Guillain-Barré Syndrome
Guillan-Barré Syndrome (GBS)

GBS is a rare disorder in which the body's immune system attacks the nerves to the legs and arms. GBS occurs in about 1 or 2 people per 100,000. It usually presents as a weakness in the legs that spreads upwards to the arms, chest, and the face. Guillain-Barré is one of the leading causes of non-trauma-induced paralysis.


Weakness occurs, usually affecting the lower limbs first and rapidly progressing upwards, with or without numbness or tingling. The disorder can develop over the course of hours or days, or it may take up to 3 to 4 weeks. As the weakness progresses upward, the arms and facial muscles also become affected. In the very rare severe form, the patient may temporarily require a respirator to assist with breathing. Fever should not be present, and if it is, another cause should be suspected.


Symptoms usually begin a few days or weeks after a respiratory or gastrointestinal infection. Occasionally, symptoms are seen after surgery or vaccinations. The cause of the symptoms is the body's immune response to foreign proteins (such as infectious agents) that is misdirected against the patient's nerve tissues. This is known as an autoimmune disease.

Diagnostic Tests

The diagnosis of GBS is most often based upon the findings of muscle weakness beginning in the legs and progressing upwards. Cerebrospinal fluid analysis (through a spinal tap) and/or tests of nerves and muscles (such as nerve conduction studies) may be ordered to aid in the diagnosing of GBS.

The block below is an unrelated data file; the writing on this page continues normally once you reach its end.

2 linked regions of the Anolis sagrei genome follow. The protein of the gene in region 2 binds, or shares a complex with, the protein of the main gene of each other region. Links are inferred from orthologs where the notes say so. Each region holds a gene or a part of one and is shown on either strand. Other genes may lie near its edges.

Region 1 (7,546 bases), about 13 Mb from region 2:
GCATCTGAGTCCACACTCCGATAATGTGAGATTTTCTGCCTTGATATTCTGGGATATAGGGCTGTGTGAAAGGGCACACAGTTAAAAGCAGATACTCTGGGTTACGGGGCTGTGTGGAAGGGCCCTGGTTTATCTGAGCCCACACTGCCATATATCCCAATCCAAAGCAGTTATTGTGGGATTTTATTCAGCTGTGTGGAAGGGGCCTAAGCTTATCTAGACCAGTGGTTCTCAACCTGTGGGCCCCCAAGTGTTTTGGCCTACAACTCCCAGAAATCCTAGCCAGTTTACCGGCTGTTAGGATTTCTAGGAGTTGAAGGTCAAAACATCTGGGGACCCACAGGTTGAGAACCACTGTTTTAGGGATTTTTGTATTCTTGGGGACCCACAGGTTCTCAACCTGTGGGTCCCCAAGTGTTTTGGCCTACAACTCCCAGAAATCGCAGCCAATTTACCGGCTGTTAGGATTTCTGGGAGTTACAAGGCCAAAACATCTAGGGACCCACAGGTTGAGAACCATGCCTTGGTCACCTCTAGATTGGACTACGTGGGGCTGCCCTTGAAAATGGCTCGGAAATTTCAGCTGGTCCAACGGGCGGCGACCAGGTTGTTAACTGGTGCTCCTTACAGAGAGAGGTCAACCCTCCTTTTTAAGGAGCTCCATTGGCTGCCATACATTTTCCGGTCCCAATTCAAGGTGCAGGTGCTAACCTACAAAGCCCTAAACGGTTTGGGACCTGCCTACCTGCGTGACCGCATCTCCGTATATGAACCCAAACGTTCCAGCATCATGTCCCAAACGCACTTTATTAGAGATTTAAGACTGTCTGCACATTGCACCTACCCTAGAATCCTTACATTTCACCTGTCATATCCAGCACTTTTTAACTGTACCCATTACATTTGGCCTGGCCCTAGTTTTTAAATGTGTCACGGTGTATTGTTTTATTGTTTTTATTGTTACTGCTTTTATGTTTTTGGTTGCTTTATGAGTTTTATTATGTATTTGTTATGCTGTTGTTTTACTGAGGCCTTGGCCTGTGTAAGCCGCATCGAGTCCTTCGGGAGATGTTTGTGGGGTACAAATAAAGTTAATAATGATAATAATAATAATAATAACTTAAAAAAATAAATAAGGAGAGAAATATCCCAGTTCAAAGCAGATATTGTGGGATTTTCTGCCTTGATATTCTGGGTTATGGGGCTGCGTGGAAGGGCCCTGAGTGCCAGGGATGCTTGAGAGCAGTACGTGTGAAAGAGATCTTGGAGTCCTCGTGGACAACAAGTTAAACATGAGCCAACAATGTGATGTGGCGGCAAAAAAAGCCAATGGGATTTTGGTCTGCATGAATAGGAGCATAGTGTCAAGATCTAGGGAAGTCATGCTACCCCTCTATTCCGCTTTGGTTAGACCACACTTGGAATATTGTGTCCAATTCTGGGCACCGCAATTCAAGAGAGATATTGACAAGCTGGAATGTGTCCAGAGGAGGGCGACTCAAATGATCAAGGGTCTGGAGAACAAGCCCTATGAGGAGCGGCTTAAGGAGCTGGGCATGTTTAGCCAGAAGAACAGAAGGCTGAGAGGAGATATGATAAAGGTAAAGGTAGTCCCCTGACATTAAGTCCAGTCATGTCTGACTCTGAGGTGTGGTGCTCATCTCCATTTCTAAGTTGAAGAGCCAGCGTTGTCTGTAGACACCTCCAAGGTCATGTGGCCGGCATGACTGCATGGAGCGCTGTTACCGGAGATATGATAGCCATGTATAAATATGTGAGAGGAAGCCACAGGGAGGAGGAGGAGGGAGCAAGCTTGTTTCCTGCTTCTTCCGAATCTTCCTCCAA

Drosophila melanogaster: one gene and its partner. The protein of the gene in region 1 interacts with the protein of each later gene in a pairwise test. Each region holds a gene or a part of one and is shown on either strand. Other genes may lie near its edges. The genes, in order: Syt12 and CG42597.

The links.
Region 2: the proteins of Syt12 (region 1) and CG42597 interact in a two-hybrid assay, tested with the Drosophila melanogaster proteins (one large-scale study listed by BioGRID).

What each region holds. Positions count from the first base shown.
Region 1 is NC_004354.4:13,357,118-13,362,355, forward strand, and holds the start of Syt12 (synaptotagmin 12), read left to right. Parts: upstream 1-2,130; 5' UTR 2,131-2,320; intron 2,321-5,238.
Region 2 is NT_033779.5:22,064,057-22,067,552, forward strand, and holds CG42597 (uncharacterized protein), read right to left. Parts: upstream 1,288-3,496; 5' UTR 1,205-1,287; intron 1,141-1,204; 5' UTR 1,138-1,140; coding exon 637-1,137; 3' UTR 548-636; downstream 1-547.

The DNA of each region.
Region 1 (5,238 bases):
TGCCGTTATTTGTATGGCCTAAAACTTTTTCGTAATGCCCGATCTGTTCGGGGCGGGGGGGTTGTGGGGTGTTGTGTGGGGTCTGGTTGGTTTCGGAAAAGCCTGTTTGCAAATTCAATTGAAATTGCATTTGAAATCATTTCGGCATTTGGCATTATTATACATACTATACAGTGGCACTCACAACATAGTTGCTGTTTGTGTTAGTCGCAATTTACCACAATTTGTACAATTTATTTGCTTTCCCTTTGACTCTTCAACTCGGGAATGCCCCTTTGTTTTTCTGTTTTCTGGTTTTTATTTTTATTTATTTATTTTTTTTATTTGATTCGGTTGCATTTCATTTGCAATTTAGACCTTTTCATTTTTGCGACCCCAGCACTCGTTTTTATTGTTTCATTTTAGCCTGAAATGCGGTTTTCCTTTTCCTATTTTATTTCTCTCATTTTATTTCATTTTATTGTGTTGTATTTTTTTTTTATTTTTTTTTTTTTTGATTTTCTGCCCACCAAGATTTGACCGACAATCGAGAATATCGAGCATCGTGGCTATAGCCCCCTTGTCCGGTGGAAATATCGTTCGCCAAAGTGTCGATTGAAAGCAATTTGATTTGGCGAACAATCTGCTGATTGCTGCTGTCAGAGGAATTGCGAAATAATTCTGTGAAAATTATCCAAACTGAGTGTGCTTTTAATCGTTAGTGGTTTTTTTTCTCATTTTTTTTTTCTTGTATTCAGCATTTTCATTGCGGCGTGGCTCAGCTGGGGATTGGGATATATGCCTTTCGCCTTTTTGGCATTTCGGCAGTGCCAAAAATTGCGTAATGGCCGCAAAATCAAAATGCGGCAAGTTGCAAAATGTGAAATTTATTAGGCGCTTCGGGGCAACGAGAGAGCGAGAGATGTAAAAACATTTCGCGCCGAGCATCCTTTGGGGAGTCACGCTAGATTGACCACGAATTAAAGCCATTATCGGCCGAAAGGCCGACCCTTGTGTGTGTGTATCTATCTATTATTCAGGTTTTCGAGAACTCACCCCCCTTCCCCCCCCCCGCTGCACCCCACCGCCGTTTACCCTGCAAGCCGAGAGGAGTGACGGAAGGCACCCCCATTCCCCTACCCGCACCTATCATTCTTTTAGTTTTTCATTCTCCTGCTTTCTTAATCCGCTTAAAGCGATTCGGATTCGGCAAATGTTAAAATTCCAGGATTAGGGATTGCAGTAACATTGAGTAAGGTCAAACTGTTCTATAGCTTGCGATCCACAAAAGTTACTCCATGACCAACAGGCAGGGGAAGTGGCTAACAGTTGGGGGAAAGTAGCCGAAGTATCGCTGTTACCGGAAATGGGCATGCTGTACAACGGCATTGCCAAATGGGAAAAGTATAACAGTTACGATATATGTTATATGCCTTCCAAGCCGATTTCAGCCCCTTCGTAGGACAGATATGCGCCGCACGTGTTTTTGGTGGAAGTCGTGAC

Supportive care with monitoring of all vital functions is important in the successful management of GBS. Either high-dose intravenous immunoglobulins (IVIg) or plasmapheresis is used in treatment. Therapy is not as effective if delayed beyond two weeks after the symptoms appear, so treatment should begin as soon as possible. Glucocorticoids have not been found to be effective in GBS. Following the acute phase, the patient may also need rehabilitation to regain lost functions.


With prompt treatment most will regain full or nearly full functional capacity. Recovery generally starts after the third or fourth week and can take a few weeks to a few years. Approximately 80% of patients have a complete recovery within a few months to a year, although minor defects may persist. About 5-10% of patients are left with a severe disability. Another 5-10% of patients have prolonged (or a relapse of) symptoms which characterizes another similar, but chronic condition called Chronic Inflammatory Demyelinating Polyneuropathy (CIDP).